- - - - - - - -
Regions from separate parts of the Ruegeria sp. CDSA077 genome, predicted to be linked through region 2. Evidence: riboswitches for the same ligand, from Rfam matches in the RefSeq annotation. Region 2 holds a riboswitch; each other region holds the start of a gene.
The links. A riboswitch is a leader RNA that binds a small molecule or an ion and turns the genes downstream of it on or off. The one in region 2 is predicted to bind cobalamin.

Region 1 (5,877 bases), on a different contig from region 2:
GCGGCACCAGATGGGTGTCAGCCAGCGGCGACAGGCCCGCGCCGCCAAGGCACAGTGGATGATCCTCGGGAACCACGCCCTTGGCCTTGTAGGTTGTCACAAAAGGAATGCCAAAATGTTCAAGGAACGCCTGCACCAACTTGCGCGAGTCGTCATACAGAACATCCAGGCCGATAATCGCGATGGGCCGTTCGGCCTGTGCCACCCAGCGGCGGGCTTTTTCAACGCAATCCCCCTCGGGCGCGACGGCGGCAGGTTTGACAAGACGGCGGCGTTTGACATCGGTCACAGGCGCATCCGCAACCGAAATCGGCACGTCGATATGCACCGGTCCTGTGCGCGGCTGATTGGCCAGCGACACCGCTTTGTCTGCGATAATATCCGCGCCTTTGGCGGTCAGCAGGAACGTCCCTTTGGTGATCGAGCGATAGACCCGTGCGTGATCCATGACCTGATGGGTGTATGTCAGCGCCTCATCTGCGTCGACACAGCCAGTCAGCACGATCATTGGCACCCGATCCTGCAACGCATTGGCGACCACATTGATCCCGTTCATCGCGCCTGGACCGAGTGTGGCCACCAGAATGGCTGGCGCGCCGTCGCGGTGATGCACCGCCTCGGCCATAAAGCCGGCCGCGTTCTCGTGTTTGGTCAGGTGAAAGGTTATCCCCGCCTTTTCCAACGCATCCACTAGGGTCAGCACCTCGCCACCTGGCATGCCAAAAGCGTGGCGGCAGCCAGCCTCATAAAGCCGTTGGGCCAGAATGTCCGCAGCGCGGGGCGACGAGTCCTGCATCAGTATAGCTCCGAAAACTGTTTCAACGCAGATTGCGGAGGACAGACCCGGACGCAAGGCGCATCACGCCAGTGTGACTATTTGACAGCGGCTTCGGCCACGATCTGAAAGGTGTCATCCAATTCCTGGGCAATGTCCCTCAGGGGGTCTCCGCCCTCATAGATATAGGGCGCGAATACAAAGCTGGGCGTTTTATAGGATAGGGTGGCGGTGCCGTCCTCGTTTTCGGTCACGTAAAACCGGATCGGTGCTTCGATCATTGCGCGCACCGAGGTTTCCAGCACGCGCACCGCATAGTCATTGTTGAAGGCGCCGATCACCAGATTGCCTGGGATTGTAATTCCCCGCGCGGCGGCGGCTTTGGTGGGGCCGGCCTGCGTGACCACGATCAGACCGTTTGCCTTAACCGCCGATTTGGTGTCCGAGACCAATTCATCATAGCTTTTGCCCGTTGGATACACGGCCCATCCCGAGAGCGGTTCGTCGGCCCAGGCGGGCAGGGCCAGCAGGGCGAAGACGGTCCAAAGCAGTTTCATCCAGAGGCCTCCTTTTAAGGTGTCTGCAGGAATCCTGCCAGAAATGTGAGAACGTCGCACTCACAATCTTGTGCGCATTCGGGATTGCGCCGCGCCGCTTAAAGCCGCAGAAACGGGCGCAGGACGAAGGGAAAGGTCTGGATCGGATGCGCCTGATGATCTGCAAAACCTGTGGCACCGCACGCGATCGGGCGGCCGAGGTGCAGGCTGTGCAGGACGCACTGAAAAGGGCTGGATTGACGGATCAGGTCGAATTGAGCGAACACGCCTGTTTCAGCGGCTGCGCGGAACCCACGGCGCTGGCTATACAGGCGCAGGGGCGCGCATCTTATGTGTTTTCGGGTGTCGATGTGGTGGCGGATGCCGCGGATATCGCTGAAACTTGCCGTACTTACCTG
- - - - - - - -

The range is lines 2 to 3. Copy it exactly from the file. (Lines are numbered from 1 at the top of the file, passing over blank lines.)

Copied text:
The links. A riboswitch is a leader RNA that binds a small molecule or an ion and turns the genes downstream of it on or off. The one in region 2 is predicted to bind cobalamin.

Region 1 (5,877 bases), on a different contig from region 2: